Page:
“A girl can ask a boy out?...
 I do not have to do the asking?
 I can't wait to grow up!!!
Happy St. Patrick’s Day, Happy Leap Year!
Leap Year was the traditional time that women could propose marriage. In many of today's cultures, it is ok for a woman to propose marriage to a man. Society doesn't look down on such women. However, that hasn't always been the case. When the rules of courtship were stricter, women were only allowed to pop the question on one day every four years. That day was February 29th.

It is believed this tradition was started in 5th century Ireland when St. Bridget complained to St. Patrick about women having to wait for so long for a man to propose. So, according to legend, St. Patrick said the yearning females could propose on this one-day in February during the Leap Year.

According to English law, February 29th was ignored and had no legal status. Folks assumed that traditions would also have no status on that day. It was also reasoned that since the leap year day existed to fix a problem in the calendar, it could also be used to fix an old and unjust custom that only let men propose marriage.

The first documentation of this practice dates back to 1288, when Scotland passed a law that allowed women to propose marriage to the man of their choice in that year. They also made it law that any man who declined a proposal in a Leap Year must pay a fine. The fine could range from a kiss to payment for a silk dress or a pair of gloves.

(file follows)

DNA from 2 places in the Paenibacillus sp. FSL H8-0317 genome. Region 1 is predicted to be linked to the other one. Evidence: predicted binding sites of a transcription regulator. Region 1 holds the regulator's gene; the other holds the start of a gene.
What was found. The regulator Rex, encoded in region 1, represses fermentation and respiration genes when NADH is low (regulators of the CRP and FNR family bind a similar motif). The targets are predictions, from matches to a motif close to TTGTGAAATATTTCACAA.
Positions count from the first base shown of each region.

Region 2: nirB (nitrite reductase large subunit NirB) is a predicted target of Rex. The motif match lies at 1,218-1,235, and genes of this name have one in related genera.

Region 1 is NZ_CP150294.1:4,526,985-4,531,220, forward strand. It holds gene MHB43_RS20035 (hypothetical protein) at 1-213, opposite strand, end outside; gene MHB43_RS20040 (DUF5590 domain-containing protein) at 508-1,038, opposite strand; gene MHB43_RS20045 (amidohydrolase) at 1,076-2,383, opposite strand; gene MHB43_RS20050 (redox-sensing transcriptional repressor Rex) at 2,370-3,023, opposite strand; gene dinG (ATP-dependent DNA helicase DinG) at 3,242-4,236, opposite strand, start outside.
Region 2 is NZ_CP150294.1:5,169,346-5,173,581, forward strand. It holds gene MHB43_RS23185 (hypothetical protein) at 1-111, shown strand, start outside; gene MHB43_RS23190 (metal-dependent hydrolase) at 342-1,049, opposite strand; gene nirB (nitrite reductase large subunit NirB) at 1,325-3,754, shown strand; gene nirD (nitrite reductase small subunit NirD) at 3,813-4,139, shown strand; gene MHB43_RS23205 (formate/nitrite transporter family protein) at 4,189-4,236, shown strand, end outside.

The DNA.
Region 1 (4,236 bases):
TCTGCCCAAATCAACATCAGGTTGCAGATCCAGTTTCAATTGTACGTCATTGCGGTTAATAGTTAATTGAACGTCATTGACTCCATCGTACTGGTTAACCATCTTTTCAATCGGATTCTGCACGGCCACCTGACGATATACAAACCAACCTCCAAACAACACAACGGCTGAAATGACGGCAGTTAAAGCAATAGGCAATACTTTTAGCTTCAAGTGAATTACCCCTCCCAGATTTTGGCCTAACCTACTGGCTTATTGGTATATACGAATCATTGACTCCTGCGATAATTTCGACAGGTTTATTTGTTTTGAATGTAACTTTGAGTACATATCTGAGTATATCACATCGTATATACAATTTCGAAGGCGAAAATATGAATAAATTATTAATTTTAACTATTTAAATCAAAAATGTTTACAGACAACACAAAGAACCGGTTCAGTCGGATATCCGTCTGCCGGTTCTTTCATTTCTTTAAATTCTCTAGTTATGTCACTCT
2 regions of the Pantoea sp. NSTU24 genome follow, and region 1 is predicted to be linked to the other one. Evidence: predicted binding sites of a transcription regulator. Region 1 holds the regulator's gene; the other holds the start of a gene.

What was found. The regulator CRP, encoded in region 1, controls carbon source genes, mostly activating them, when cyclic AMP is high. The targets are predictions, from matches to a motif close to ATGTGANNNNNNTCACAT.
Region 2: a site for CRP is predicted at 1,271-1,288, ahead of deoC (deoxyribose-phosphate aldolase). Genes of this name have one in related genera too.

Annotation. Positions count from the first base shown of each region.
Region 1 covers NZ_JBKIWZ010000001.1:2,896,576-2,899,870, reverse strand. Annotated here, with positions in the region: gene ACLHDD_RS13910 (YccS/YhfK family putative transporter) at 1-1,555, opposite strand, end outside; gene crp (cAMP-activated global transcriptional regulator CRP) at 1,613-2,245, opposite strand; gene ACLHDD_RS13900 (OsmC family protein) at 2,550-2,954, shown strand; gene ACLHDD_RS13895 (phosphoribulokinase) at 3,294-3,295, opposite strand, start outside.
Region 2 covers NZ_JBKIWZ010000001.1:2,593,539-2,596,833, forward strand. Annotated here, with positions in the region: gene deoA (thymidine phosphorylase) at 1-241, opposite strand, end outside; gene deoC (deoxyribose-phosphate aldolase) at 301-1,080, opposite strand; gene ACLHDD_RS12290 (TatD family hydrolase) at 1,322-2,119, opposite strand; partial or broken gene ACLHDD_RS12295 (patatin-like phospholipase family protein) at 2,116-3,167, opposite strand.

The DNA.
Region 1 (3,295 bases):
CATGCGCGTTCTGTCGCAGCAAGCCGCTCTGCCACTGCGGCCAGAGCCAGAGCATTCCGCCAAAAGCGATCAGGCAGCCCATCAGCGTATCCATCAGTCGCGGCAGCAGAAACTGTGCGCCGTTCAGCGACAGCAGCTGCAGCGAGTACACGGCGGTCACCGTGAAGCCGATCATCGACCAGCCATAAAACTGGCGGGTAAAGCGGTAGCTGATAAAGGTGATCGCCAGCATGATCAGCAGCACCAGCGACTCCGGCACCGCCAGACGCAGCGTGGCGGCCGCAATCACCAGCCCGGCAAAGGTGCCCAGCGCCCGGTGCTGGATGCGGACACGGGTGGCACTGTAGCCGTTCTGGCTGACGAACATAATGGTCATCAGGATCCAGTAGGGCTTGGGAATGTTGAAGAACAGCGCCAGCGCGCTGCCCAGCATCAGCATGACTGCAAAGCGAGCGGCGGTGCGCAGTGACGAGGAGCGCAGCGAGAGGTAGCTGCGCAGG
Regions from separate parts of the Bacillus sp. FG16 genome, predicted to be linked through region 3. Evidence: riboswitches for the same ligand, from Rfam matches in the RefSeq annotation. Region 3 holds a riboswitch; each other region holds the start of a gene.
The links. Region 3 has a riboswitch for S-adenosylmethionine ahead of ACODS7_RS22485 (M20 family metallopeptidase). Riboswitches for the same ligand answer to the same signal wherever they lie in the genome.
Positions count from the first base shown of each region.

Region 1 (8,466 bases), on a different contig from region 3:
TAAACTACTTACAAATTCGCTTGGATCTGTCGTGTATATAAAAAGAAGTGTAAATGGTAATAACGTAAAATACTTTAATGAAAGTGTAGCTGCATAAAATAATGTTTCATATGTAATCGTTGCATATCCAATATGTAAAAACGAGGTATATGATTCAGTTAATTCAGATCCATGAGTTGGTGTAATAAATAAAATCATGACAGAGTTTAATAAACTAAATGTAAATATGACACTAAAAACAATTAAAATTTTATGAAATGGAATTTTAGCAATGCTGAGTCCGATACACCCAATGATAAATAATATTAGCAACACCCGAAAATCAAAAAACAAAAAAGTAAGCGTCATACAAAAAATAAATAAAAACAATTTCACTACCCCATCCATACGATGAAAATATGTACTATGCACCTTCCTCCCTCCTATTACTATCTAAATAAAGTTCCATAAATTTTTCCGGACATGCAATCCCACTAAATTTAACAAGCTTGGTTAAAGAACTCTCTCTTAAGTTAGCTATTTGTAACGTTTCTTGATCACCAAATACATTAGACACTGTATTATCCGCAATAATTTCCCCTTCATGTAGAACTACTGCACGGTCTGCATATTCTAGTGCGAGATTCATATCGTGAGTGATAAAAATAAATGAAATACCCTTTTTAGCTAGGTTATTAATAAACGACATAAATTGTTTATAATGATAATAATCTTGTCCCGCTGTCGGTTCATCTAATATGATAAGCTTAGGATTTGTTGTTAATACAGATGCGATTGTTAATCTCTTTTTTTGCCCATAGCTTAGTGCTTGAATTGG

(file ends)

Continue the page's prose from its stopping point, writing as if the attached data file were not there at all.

In the United States, some people have referred to this date as Sadie Hawkins Day, with women being given the right to run after unmarried men to propose. Sadie Hawkins was a female character in the Al Capp cartoon strip "Li'l Abner." Many communities celebrate Sadie Hawkins Day in November.

There is a Greek superstition that claims couples have bad luck if they marry during a leap year. Apparently one in five engaged couples in Greece avoid planning their wedding during a leap year.

Want to propose to a special someone? Email us at gwen@fengshuisandiego.com for a good day to propose.

Until next time…we at FengShuiSandiego.com wish you lasting love that never ends.

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Disclaimer: the information given is subject to personal interpretation and application, and we make no claims to absolute effectiveness and success. Gwen Coronado, FengShuiSanDiego and Associates are not responsible or liable to any loss or damages caused by following any of the suggestions in our readings and services.